Shepherd reportedly burst into the Village Voice offices, where he wrote a column for them, excited. He’d just heard that, “Wouldn’t you know! It was a Fair Play for Cuba guy who did it!” The Voice‘s Jerry Tallmer described Shepherd as being very excited that “it wasn’t some right-wing fascist but a nutcase of the left.” Barry Farber remembers that right after the Kennedy assassination, “We didn’t go on the air for four days. I didn’t want to–I was too affected. [Shepherd came in, saying] ‘For crying out loud, finally have something to talk about–they took us off the air!’ “
Jean and Lois circa 1962
She and her mother and Jean were together in Manhattan: “Those three days I guess it was, when everybody was watching. The three of us watched that whole thing and Jean was absolutely absorbed. We even went down, walked around, went over to St. Patrick’s and saw all the people sitting on the steps and everything. And he was—he had a very emotional side—very strong feelings, but I think you have to know that if you know his work.” Nettleton commented that she and Jean had been strongly pro-Kennedy, and Jean had said in his radio eulogy that he had “been a Kennedy man” because of Kennedy’s intelligence and wit, among other characteristics. After Kennedy’s funeral, when Jean got back on the air, he gave his masterpiece of a eulogy.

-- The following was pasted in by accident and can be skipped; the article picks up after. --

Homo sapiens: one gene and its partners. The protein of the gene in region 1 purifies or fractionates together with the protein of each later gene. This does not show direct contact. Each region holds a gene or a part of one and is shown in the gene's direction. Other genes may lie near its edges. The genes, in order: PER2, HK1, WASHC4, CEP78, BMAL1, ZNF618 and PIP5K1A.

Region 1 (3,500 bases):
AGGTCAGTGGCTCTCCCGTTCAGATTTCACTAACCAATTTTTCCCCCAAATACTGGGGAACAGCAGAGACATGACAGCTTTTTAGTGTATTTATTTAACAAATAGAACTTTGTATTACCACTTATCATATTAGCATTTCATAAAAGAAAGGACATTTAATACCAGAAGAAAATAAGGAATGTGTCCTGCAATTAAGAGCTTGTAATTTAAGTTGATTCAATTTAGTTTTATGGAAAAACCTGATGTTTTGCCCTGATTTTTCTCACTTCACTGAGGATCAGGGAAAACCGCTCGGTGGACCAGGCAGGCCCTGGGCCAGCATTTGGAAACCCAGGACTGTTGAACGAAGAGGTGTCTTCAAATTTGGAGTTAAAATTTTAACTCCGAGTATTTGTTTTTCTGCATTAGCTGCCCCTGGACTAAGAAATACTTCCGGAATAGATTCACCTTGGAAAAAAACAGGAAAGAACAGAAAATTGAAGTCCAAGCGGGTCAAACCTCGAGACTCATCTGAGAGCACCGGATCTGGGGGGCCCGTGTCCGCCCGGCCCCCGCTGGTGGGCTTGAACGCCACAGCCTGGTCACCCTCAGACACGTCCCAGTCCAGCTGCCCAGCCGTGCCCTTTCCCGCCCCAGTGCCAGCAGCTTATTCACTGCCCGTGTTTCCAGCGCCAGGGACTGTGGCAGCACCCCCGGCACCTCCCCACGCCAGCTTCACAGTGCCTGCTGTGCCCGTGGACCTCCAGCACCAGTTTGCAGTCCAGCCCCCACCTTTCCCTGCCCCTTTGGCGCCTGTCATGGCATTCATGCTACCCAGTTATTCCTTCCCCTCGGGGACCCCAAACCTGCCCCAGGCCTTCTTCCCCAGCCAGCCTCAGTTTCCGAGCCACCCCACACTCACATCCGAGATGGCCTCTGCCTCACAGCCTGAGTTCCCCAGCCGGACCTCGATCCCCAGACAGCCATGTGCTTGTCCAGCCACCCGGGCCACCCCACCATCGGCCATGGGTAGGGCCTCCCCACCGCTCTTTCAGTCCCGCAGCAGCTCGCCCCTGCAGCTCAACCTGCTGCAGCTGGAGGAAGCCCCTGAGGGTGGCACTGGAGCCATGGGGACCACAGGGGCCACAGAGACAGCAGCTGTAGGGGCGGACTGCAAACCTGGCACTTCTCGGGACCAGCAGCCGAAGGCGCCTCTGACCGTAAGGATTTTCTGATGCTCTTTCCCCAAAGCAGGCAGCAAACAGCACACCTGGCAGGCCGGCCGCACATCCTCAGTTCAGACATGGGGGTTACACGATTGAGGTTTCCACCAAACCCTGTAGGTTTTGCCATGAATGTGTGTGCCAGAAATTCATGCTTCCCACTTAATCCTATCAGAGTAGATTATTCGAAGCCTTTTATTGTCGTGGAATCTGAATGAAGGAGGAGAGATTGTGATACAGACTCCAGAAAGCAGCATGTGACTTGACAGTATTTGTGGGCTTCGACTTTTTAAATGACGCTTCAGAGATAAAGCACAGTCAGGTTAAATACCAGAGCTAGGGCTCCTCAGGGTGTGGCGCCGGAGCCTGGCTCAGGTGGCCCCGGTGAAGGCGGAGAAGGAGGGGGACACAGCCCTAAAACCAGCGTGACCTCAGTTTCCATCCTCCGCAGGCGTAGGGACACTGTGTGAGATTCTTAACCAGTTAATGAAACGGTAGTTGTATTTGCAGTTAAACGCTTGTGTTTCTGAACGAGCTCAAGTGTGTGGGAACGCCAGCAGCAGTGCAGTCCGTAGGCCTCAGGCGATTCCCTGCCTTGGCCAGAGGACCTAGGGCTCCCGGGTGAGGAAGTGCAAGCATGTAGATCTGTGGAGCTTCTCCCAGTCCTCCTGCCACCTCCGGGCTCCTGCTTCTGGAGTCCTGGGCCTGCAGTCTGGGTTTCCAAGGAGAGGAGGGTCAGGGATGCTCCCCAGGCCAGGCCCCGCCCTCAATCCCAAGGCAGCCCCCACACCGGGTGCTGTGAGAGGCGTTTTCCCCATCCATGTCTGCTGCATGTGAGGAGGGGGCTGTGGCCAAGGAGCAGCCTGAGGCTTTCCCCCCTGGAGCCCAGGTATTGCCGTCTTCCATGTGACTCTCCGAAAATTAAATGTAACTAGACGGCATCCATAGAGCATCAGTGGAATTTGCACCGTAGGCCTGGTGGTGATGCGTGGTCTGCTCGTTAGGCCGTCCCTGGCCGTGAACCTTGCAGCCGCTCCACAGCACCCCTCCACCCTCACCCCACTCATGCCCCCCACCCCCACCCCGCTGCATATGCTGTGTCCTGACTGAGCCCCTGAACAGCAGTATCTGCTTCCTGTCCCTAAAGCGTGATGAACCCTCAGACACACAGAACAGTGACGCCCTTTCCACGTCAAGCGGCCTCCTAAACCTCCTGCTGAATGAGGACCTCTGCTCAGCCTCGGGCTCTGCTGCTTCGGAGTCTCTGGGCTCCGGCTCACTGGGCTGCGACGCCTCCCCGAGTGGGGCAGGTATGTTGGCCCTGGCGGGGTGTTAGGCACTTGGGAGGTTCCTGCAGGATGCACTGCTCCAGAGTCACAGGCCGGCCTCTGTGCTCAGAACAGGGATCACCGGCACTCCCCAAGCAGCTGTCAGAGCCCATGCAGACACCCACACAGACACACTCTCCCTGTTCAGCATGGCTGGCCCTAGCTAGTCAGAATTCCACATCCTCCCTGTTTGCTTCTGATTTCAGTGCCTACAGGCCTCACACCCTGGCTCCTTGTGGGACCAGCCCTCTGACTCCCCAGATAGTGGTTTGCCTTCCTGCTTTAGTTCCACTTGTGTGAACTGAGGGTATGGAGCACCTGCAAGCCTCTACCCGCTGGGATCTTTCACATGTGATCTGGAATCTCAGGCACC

Back on the air, Shepherd broadcast his beautifully composed elegy in which he described how the mood of the country had been changing to an unsettling dissatisfaction with the world, and that this mood-change probably contributed to the tragic events. He ended by saying, “It was a terrible weekend. And I’m not so sure that we’re not in for a few more in the next hundred years.” Very unusual for him, he concluded by doing the equivalent of signing his name to the eulogy, just saying, “This is Jean Shepherd.”
As on so many occasions, Jean Shepherd, as indicated in this
last paragraph above, predicted accurately.
And it’s not just in other countries.